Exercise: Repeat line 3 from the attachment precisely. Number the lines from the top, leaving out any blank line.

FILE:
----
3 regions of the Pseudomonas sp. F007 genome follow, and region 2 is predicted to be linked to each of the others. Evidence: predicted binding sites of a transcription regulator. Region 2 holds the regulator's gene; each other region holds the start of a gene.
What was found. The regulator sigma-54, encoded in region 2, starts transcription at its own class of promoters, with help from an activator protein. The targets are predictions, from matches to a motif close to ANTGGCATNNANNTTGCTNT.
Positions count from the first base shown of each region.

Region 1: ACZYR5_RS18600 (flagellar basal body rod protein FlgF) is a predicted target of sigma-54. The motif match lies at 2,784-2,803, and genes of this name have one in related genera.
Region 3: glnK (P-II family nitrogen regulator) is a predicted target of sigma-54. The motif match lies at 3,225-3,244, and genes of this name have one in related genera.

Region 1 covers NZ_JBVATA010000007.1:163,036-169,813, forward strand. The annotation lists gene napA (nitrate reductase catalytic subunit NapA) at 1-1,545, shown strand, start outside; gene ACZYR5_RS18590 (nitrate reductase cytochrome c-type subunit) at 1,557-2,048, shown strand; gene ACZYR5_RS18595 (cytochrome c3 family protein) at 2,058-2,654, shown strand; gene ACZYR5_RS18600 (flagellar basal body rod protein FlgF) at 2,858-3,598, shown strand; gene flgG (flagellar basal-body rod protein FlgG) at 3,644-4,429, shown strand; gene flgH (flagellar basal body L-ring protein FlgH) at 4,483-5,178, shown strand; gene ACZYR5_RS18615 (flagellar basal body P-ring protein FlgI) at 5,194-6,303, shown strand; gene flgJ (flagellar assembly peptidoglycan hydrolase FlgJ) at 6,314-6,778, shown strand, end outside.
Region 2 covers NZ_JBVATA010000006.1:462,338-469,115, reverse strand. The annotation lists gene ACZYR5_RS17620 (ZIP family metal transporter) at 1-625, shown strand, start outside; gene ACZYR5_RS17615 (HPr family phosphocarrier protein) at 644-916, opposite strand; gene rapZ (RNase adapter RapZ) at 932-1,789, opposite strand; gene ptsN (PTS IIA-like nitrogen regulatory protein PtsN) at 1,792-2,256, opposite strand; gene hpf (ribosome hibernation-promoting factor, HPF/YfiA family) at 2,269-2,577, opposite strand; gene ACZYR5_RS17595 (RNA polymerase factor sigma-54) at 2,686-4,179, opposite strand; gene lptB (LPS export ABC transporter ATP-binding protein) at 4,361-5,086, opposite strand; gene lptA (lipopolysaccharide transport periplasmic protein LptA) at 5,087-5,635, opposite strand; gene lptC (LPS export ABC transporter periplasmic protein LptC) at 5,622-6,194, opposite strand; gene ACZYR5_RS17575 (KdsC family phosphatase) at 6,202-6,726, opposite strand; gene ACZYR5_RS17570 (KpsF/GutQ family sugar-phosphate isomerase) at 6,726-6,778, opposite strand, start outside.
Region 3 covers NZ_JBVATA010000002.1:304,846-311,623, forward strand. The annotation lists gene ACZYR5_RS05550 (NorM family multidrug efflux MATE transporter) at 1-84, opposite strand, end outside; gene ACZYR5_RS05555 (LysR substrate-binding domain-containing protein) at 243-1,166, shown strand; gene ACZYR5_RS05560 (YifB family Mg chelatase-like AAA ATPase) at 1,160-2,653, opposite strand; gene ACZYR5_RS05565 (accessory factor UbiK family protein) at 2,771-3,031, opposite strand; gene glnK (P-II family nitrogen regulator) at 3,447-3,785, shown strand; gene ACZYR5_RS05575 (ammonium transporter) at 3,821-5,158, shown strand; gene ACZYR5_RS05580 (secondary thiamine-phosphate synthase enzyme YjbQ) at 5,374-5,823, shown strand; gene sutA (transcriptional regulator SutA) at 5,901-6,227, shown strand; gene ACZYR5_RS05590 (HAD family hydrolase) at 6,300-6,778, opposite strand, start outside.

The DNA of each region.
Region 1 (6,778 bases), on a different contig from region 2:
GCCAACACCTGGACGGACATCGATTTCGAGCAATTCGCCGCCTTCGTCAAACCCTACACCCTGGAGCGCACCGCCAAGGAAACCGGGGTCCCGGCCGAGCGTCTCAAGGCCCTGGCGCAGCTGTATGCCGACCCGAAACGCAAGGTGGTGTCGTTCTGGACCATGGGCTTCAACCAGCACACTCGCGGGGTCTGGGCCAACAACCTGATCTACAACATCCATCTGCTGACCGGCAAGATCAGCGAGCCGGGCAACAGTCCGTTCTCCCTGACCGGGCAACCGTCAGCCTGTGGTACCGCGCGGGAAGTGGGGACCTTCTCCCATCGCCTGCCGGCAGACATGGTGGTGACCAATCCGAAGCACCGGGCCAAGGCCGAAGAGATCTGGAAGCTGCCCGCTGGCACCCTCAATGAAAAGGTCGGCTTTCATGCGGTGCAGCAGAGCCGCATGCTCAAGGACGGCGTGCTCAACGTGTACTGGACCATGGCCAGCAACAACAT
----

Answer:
Positions count from the first base shown of each region.